The British team aiming to break the landspeed record on Hakskeen Pan, in the Northern Cape, in 2013, on Monday unveiled the project to the local media in Johannesburg, as part of a two-week tour to garner support from South Africa Inc for the 1 600 km/h attempt.
The current land speed record was set in 1997, by the Thrust supersonic car (SSC), at 1 227 km/h. Bloodhound SSC, named after a decades-old UK missile, would feature the same driver as the Thrust had – Royal Air Force Wing Commander Andy Green, who then also led the Bloodhound team visit to South Africa.
Green – officially the fastest man on earth – explained that there was more to the R150-million endeavour than the breaking of records.
“Yes, we want to break the record, but we also want to create a global showcase for science and technology. The UK, Europe and South Africa have a critical shortage of engineers and scientists. We hope the project will inspire young people to become engineers, mathematicians and scientists.”
This ambition was the driving force behind a global special-focus education programme linked to the Bloodhound project. This programme encompassed a range of activities and curriculum resources on how a machine could achieve such speeds on land. A number of South African schools had also signed up.
However, in the end, the major thrill still rested in the actual vehicle and that magical run that would make humankind travel ever faster.
Speed fans had to be patient, though, as the Bloodhound would only be unveiled in the first quarter of 2013, five years after the start of the project.
The second quarter of the same year would see the start of UK testing, followed by testing at incrementally faster speeds in South Africa.
It was not a matter of simply getting in and driving, warned Green. Testing started at low speeds, eventually moving up to 1 600 km/h. This said, though, the car would probably spend 1.5 hours of its life with the wheels turning.
The Bloodhound, with the equivalent horsepower of 180 Formula One (F1) racing cars, was designed to cover 16 km in less than two minutes, and to blast from zero to 1 600 km/h – or 1.4 times the speed of sound, and faster than a bullet fired from a Magnum .357 – in 42 seconds.
To achieve this, the vehicle would make use of a rocket, a jet from a fighter aircraft, and the engine of a F1 racing car.
Hakskeen Pan had been chosen as the site for the record attempt from 34 others, with the site nearly perfect in meeting the team’s requirements: It had to be at least 16 km long, with a 1.6-km clear runoff at each end, and it also had to be flat, as well as firm enough to support the 7-t Bloodhound at full charge.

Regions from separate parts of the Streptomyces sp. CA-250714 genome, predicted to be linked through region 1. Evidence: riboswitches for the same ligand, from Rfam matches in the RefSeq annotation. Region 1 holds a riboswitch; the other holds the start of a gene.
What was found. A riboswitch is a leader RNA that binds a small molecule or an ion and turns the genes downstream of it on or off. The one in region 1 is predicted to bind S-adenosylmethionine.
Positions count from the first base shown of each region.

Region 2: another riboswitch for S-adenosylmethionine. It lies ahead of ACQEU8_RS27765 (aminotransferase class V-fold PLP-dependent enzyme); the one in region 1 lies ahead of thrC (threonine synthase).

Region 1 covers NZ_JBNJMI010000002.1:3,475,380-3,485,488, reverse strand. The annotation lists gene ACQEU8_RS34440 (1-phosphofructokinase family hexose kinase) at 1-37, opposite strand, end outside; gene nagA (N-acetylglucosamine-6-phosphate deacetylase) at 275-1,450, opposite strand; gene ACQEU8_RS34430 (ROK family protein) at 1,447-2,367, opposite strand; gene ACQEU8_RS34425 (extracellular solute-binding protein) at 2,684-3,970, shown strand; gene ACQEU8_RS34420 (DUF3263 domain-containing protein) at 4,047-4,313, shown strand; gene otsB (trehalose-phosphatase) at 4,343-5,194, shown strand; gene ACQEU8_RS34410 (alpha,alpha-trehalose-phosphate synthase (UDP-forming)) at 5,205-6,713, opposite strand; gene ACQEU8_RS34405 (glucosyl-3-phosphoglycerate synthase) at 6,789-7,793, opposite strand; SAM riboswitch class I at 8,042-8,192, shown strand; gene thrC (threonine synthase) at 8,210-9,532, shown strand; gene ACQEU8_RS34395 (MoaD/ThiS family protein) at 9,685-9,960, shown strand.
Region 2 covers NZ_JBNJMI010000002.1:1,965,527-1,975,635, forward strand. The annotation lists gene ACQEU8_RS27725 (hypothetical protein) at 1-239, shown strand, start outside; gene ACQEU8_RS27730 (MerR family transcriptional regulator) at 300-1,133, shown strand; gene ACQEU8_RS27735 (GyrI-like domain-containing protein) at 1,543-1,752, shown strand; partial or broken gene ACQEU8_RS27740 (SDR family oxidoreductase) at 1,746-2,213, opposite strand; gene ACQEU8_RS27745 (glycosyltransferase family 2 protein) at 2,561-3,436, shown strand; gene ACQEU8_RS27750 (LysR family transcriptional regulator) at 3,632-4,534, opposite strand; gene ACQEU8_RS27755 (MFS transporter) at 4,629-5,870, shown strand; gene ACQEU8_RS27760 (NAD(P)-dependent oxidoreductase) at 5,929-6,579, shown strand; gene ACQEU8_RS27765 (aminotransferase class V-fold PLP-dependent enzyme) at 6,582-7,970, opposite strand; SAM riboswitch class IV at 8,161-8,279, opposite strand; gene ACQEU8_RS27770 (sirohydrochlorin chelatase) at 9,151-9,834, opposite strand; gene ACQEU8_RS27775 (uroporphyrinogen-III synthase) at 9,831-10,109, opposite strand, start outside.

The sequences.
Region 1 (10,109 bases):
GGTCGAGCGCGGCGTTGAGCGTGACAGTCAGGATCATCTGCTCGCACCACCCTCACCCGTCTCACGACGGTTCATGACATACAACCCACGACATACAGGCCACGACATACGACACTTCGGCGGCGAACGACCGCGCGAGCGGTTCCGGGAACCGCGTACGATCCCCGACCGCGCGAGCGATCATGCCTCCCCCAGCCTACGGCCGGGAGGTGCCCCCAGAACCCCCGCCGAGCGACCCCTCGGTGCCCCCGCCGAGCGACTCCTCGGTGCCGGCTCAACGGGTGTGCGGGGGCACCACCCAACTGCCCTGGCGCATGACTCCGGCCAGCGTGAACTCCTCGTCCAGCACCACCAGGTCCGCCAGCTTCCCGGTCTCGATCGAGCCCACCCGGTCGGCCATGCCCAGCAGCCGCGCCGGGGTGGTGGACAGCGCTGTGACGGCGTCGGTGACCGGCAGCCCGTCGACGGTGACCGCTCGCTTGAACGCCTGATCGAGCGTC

The only hurdle was the number of stones on the site, which were currently being removed by hand by a 300-strong team of Northern Cape locals – a job which should be completed by next year.
The problem with stones was that they become projectiles. If the front wheels flicked up a stone it could come at the car at the speed of a bullet.
To officially set the record, the Bloodhound SSC would need to complete two runs in opposite directions within one hour. The average speed of the two runs would then be taken as the speed achieved. This meant the ability to control the car’s stopping and, therefore, the turnaround time, was key to the success of the record attempt.
ATTEMPT TO AID NORTHERN CAPE’S UNIVERSITY AMBITIONS
The Northern Cape provincial government was working to establish itself as an extreme sports destination, said premier Hazel Jenkins, with the Bloodhound record attempt set to enhance the province’s appeal to adrenaline junkies.
However, it might also serve to stimulate the province’s ambitions to establish an university within its borders, as the Northern Cape and Mpumalanga were the only two provinces in South Africa without such tertiary institutions, said Jenkins in Johannesburg.
Other Northern Cape projects that also created impetus for the establishment of a science university included the proposed solar park and solar farm development near Upington, and the Square Kilometre Array radio-telescope project – should South Africa outbid Australia as the host of this programme.
Jenkins said parliament had already approved the establishment of a Northern Cape university, but that the institution’s focus still had to be given the go-ahead. The Northern Cape was, however, bidding to establish a science-focused university, providing education to the Southern African Development Community.
It was hoped the university might open its doors in 2014, but Jenkins added that securing funding might prove difficult.